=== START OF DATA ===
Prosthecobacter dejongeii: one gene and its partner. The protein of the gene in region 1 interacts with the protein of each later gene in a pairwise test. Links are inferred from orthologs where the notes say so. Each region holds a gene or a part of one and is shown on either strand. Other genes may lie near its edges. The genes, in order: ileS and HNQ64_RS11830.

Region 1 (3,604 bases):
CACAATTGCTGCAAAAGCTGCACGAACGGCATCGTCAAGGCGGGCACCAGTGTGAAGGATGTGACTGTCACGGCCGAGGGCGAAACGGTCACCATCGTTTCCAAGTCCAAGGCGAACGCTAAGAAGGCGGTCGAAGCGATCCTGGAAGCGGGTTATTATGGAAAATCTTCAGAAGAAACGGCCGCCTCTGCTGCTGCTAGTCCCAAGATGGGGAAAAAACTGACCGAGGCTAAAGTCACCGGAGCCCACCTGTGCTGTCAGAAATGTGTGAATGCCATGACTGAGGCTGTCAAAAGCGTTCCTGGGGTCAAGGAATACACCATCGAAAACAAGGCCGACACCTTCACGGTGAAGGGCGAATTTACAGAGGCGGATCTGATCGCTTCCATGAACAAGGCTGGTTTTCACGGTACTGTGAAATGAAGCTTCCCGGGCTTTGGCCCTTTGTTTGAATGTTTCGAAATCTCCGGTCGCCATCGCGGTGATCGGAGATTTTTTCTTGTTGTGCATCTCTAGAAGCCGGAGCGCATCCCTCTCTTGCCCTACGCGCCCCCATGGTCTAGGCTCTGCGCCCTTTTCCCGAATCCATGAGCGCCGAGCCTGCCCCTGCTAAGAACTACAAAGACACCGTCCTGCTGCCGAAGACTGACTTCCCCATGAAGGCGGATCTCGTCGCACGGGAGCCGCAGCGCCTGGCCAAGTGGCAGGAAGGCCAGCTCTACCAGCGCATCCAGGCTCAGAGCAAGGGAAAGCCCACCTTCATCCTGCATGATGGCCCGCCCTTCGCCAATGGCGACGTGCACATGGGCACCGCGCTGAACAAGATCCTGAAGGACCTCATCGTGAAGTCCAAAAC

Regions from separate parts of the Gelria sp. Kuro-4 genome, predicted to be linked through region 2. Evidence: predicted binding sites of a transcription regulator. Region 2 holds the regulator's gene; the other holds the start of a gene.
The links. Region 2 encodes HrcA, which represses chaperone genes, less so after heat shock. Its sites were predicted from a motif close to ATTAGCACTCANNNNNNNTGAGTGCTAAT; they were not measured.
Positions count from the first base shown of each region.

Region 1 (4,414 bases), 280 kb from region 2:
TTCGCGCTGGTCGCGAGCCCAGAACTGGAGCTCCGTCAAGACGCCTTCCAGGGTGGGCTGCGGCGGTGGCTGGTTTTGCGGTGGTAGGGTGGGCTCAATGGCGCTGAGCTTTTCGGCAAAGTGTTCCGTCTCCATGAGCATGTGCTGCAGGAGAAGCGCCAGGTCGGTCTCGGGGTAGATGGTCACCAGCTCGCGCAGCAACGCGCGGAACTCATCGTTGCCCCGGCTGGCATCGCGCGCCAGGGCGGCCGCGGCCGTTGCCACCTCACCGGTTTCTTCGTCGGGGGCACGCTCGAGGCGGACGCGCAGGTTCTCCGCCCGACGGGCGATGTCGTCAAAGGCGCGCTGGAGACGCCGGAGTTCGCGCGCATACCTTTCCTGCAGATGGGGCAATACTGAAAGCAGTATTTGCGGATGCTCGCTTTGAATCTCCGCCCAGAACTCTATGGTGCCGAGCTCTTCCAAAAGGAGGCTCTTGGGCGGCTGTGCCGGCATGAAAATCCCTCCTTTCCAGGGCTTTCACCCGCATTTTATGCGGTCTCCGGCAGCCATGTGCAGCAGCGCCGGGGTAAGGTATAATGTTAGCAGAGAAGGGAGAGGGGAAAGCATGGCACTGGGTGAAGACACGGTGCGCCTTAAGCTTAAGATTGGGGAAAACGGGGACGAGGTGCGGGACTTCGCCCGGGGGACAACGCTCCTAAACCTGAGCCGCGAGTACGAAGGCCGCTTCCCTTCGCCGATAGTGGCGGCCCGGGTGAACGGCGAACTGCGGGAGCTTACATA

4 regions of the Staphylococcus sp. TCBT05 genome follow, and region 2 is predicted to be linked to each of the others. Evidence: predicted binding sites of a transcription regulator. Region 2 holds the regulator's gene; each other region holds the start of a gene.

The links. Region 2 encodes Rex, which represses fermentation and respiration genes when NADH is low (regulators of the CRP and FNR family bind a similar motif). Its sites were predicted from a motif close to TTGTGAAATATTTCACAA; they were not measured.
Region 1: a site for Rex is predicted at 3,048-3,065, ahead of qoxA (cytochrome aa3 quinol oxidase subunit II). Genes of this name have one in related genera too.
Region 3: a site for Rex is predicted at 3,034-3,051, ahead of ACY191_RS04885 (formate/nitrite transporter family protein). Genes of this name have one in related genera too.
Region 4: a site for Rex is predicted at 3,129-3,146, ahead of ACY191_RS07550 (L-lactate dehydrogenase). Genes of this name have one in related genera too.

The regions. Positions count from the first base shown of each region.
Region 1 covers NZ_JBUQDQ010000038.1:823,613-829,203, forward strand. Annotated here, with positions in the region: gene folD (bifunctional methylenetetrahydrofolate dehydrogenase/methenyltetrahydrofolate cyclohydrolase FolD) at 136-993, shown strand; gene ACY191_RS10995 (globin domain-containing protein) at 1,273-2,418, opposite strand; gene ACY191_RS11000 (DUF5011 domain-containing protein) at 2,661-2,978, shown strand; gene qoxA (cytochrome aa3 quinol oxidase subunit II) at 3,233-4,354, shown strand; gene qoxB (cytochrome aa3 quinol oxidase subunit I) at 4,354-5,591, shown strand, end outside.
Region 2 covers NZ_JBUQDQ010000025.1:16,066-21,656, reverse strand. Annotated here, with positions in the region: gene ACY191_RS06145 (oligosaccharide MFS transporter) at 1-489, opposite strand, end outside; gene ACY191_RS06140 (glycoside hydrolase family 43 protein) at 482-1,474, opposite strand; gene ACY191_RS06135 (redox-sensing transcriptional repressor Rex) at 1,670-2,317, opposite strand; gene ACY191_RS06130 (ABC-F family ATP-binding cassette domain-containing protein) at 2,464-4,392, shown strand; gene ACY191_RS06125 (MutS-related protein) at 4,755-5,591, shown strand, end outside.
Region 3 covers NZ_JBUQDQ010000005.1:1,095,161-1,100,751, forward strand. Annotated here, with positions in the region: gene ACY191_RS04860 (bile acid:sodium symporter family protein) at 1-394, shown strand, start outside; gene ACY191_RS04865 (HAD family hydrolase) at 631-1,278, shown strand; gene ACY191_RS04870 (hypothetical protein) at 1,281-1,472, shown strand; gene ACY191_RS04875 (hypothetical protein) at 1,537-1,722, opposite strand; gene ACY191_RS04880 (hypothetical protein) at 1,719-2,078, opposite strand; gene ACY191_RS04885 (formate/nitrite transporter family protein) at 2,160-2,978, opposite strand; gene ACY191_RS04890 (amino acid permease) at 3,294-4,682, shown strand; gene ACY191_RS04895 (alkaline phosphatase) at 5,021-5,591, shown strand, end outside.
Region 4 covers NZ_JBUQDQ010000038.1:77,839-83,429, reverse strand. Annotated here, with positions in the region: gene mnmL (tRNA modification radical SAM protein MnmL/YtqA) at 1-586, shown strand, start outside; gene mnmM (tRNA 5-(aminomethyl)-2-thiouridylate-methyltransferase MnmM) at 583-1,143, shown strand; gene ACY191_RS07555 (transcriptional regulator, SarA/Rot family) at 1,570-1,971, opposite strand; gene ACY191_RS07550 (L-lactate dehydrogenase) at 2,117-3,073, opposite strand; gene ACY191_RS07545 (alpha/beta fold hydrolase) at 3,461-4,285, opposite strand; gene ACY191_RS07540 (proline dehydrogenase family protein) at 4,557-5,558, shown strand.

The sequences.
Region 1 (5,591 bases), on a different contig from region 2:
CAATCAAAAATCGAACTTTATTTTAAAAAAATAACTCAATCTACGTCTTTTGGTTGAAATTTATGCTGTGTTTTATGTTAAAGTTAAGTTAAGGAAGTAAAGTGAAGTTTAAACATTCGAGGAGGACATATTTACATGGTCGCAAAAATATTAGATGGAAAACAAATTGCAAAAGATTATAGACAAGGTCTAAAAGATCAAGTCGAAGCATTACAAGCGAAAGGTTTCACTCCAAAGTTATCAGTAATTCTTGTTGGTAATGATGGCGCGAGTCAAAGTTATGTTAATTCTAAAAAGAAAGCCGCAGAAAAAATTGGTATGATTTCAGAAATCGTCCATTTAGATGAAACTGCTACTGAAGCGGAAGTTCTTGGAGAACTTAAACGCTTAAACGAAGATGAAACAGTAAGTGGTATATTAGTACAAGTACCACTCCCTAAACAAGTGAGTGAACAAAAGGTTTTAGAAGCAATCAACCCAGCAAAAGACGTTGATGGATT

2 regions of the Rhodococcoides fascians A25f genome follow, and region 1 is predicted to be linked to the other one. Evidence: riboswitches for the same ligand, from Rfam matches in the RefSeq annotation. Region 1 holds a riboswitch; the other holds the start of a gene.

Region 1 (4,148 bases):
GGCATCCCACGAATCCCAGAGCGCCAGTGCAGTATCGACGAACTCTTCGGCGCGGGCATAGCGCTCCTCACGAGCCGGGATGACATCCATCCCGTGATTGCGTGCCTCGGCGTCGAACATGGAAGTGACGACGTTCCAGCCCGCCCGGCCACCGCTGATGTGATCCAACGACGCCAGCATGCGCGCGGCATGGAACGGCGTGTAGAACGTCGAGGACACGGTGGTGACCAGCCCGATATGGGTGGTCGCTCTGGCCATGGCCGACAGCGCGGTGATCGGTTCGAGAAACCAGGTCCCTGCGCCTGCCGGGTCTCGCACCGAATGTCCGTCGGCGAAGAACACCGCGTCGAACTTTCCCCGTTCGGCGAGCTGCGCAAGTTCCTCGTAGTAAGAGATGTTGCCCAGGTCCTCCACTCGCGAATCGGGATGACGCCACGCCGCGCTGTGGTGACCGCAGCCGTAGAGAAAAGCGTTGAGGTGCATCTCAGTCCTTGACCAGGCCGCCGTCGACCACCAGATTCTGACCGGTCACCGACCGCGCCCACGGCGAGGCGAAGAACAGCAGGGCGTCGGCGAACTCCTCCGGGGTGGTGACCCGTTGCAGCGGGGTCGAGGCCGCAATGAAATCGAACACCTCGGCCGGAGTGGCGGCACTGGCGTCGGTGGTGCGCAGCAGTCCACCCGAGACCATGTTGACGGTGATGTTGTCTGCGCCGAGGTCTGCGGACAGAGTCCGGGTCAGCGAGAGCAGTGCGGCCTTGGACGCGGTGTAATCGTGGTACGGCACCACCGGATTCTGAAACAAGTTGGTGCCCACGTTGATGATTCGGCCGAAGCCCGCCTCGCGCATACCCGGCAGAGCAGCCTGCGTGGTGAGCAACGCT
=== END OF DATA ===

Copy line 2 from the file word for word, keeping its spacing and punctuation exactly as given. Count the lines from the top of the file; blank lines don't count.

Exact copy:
Region 1 (3,604 bases):